restricted access 10. What the Louisiana Purchase Meant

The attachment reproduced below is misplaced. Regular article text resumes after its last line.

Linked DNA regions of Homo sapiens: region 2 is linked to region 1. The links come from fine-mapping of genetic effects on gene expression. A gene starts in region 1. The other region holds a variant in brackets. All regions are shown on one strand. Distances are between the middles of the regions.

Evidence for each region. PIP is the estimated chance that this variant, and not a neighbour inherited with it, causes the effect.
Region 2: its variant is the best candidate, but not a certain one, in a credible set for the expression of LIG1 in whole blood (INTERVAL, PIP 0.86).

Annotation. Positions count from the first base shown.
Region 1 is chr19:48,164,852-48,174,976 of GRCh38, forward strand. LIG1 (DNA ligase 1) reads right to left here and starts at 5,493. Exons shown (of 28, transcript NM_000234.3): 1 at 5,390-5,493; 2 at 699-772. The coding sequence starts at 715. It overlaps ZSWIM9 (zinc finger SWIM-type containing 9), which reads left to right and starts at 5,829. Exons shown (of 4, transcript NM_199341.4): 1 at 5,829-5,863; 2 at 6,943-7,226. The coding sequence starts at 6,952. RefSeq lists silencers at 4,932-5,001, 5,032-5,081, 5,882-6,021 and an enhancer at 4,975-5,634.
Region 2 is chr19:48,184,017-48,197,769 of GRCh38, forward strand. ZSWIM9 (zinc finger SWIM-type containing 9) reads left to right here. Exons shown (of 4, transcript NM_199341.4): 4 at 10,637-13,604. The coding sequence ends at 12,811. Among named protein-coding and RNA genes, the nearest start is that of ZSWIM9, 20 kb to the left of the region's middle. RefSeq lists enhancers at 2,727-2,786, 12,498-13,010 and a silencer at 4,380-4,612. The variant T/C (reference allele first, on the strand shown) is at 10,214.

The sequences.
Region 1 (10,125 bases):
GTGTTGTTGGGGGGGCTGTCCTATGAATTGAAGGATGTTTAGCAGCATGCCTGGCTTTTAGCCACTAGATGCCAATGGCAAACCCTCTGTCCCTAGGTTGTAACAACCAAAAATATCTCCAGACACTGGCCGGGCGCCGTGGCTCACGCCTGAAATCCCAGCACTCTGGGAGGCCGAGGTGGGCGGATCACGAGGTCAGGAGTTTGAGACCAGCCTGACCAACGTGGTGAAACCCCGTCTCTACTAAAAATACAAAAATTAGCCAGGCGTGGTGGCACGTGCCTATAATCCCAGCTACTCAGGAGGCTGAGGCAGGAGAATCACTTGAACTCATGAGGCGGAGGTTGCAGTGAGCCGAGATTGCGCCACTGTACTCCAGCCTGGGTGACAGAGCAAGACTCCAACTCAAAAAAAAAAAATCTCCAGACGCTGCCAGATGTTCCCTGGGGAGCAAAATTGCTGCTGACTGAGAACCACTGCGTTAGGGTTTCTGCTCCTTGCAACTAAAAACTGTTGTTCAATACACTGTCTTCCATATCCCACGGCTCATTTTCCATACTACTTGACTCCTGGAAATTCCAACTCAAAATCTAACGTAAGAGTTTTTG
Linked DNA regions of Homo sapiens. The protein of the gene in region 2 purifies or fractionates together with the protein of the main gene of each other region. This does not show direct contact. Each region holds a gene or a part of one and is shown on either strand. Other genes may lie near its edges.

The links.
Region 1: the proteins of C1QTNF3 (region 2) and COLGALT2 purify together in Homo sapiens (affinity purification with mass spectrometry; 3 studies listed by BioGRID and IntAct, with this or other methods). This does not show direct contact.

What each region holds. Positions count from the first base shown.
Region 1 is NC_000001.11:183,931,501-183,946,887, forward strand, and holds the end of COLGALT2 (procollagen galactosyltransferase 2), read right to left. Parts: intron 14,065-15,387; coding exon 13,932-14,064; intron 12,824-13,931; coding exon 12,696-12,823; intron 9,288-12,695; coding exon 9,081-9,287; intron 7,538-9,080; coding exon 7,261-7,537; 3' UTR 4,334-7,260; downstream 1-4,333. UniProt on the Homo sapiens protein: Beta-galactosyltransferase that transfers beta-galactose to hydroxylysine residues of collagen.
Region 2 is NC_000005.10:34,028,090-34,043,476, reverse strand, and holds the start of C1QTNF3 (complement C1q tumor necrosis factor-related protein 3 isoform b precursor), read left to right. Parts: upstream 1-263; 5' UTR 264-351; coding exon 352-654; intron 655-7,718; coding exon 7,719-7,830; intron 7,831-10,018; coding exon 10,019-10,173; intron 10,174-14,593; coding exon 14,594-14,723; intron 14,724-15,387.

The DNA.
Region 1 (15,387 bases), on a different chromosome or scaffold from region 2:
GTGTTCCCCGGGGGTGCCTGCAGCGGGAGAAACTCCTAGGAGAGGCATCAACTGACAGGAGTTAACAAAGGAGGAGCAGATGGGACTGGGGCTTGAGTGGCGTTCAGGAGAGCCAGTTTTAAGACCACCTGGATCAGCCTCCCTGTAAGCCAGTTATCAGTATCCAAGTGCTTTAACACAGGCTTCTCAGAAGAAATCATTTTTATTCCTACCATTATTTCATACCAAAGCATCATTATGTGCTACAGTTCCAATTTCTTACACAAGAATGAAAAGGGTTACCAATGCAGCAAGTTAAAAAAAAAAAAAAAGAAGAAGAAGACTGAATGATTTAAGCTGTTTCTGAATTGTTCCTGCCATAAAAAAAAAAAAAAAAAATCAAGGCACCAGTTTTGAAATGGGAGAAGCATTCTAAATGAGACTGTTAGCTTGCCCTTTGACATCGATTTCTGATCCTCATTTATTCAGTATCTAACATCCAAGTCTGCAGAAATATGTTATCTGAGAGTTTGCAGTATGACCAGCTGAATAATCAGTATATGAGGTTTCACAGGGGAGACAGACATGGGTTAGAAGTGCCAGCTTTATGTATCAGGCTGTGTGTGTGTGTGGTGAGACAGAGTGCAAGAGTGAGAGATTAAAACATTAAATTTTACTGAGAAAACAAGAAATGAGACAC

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7  0 What the Louisiana Purchase Meant AFTER BERNARDO DE GALVEZ’S CONQUEST of British West Florida in 799, Bayou Manchac remained a feature on contemporary maps, although it was no longer an international boundary and the back route had lost its allure. In 802, however, political turmoil in Europe and uneasiness about the ultimate intentions of the United States combined to provoke Spain to cut off the fledgling nation’s access to New Orleans and the lower Mississippi. Angry residents from the American west—Kentucky, Ohio, western Pennsylvania, and Tennessee—threatened to resort to force to reclaim access to the vital port city. In the meantime, after a difficult war with France, the Spanish government had negotiated a secret retrocession of territory, returning the Isle of Orleans and Louisiana to their original claimant . Emperor Napoleon Bonaparte had long wanted to restore his country’s position in North America; he should have been elated. But it soon was evident that the immense colony would impose an immense financial and political burden that France could not support ; its resources were stretched thin in response to provocations from Austria and England and the demands of dealing with the slave rebellion in their Caribbean colony of Saint Domingue. WINDING THROUGH TIME 72 In803,AmericanpresidentThomasJeffersondispatchedRobert Livingston and James Monroe to Paris to try to purchase the Isle of Orleans and so gain unimpeded use of the port of New Orleans. Livingston had previously, and unsuccessfully, tried to buy New Orleans after the United States had learned of the secret retrocession . But now, Napoleon’s treasury minister, the Marquis de Barbe-Marbois, made an astonishing offer: France would sell not only the Isle of Orleans but also the vast, unmapped expanse of Louisiana—the unknown lands that France had formally claimed after Iberville’s journey. The price was, ultimately, $5,000,000 for what was found to be almost 828,000 square miles. Jefferson chose William C. C. Claiborne, former governor of the Mississippi territory , to oversee transfer of Louisiana to the United States and then to serve as governor of the Territory of Orleans. This extraordinary transaction infused Napoleon’s coffers with needed monies and proved a remarkable boon to the United States. The land acquisition strengthened the status of the American republic in relation to Great Britain, which controlled Canada, and offered the opportunity of great westward expansion as well as securing the Mississippi River. Among its most unnoticed effects was that Bayou Manchac had once again become an international boundary. Now, it formed the border between the United States and Spanish West Florida, which was not included in the Louisiana Purchase.  The restoration of the bayou as an international boundary may have influenced its selection as the site of a famous duel between two New Orleans political luminaries in 807. Governor Claiborne and Mr. Daniel Clark, delegate to Congress from the Orleans Territory, met on the West Florida bank of the bayou to settle an enduring hostility. 73 Clark was an Irish immigrant with a reputation as a dominant, complex,difficultman.HehadbeenappointedregularconsulinNew Orleans in 80 and was disappointed and resentful when Claiborne, nothe,wasnamedgovernor.TheLouisianaGazettereportedthatClark had said that“the militia of theTerritory had been neglected and had seen a black corps preferred to them.” This constituted an insult to Claiborne, who demanded a retraction from Clark. Clark refused. The men engaged in insults and affronts for years, and both gossip and history have suggested assorted reasons for their duel. But whatever the ultimate provocation, it compelled the enraged Claiborne to challenge Clark to settle the matter. The Old World tradition of dueling, a gentlemanly engagement , was still lawful in New Orleans, but perhaps the two men chose to meet across the bayou because it was neutral territory, beyond Claiborne’s jurisdiction, and less conspicuous than the environs of New Orleans. ThemenandtheirsecondsarrivedwithpistolsonMonday,June8, 807,near where old Fort Bute had stood.Their weapons—pistols— represented a very American choice; Creoles would have preferred dueling swords—colichemards. The south Louisiana day would have been warm and humid as the four men gathered in a muddy clearing surrounded by a stand of great forest. The duelists were probably clad as gentlemen of the day would have been—in knee breeches, white linen shirts, and boots, having shed their traditional vests, coats, and hats to be battle ready. Shots rang out almost simultaneously from both pistols. In a letter to a friend after the duel, Clark...


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